My guitar has given me a picture of how I think this process moves. The issues named by the sections of Seeing the Dark are like the notes of a chord. When I try to identify a chord I hear in a song and play it on my guitar, I begin by finding one note of the chord I can match. Then I experiment with another string to find the note it can add to the chord. I continue until all six strings are adding their sound, making the chord more beautiful and complete. I think people build their healing journey in much the same way.
People get their first grip on depression by finding that first note of truth they can identify and relate to their experience. Then, while continuing to strum that string, they learn other dimensions of healing they need and add those insights to the therapeutic chord they’re building.
My spiritual chord of healing began when I identified the truth that God can see in the dark. I needed to believe that God saw a more positive reality and more hopeful future than I could see. From that starting point, I began to reclaim my power to make choices that could prepare me for healing to happen. As I made choices about diet, exercise, and schedule, I realized that my power to choose extended to my attitudes toward life. I keep a few of these tough questions I needed to answer posted on the wall near my computer so I would see them often. As a strategy for improvement took shape, my toughest issue was putting what I was learning into daily practice. I had to reckon with the truth that the only way to change my life was to change the way I lived each day.
I suppose the final note I added to my chord was embracing the challenge of using what pain had taught me to help others. I’ve been amazed at how important sharing what I’ve discovered with others has been in reinforcing these points of light in my own life. I’ve heard someone say that we teach what we most want to learn. That has been true for me as I keep strumming the strings of growth and healing.
The book’s subtitle reads “Biblical Meditations for People Dealing with Depression”. What value do you think this book holds for someone who loves a depressed person, versus someone who is depressed themselves?
I’ve learned that a loved one deals with depression almost as much as the depression sufferer. His or her life becomes organized around helping the depressed person see light in the darkness and walk the road toward healing. As is true for many kinds of caregivers, the weight of helping a depressed person bear life’s unusually heavy burdens, along with compensating for the emotional deficit in the family system, can take a terrible toll on the helper. Even more exhausting is the effort some loved ones make to “keep up appearances” or keep the sufferer’s needs a family secret.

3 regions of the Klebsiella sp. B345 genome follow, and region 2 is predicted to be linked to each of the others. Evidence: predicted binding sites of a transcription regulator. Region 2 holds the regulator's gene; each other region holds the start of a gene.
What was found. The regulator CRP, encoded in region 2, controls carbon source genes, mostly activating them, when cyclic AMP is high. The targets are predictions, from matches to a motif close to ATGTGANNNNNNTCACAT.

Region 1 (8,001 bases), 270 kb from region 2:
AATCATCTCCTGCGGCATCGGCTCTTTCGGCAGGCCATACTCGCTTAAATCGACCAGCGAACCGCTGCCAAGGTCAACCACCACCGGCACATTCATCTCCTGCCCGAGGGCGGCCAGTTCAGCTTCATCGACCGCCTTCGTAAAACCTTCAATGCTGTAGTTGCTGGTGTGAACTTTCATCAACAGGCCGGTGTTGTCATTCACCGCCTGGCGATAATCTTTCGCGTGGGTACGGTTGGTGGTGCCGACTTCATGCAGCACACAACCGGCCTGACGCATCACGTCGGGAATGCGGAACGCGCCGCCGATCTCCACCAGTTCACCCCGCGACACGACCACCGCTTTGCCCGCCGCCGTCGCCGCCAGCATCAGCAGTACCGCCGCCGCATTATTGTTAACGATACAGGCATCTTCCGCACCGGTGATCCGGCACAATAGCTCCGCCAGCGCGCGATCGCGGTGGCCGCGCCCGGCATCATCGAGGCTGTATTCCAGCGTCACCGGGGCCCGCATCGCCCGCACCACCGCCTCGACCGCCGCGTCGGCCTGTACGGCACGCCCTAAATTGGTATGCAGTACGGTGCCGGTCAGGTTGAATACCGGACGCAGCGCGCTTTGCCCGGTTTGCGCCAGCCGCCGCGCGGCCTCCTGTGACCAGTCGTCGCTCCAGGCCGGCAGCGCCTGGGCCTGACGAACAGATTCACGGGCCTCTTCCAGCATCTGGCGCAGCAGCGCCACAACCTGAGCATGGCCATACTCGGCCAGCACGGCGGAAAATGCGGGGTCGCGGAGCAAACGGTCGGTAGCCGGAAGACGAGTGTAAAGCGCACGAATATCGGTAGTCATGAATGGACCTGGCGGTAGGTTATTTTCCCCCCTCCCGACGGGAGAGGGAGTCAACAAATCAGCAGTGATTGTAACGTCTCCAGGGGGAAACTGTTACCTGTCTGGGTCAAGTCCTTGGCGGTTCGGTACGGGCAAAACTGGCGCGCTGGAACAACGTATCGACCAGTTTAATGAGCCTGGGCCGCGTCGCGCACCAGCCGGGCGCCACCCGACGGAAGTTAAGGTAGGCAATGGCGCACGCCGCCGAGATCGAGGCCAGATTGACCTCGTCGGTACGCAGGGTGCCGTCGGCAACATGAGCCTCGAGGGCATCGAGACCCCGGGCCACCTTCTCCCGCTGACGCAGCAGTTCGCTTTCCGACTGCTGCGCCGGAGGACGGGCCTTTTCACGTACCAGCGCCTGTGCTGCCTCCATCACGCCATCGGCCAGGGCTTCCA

I think Seeing the Dark can help a loved one understand the experience of depression and some of the key issues the depressed person faces in finding healing. I also hope the book will give a concerned family member or friend some of the words they need to express their worries and point the sufferer toward hope. The book may even help the concerned friend or family member experience God’s presence in the healing process. God often seems far away to a depressed person. When depression captures a relationship, the one trying to help may also feel they are in a strange dark place and struggle to find God. I want this book to be a kind of star chart that guides the depressed people and those who love them to the places where the light of our Christian faith shines, even in the terrible darkness of depression.
Did anything surprise you while you were writing?
I have friends and family members who know I enjoy writing. From time to time, one of them will ask me if I have a current writing project. I wondered how people would react when I told them I was writing a book about depression. I heard myself using humor to lessen their potential discomfort with the topic, “I’m very excited about a book I’m writing about depression!” I imagined the conversation waning into awkward silence. That didn’t happen. What’s surprised me is how many people, when hearing about Seeing the Dark, have affirmed the need for this kind of resource and expressed gratitude that I was attempting to help depression sufferers. In discussing the book, many people have shared with me their own struggle with depression or the struggle of someone they love. Some seemed relieved I had raised the topic, giving them a greater sense of freedom to share a painful part of their journey and celebrate their growth and recovery.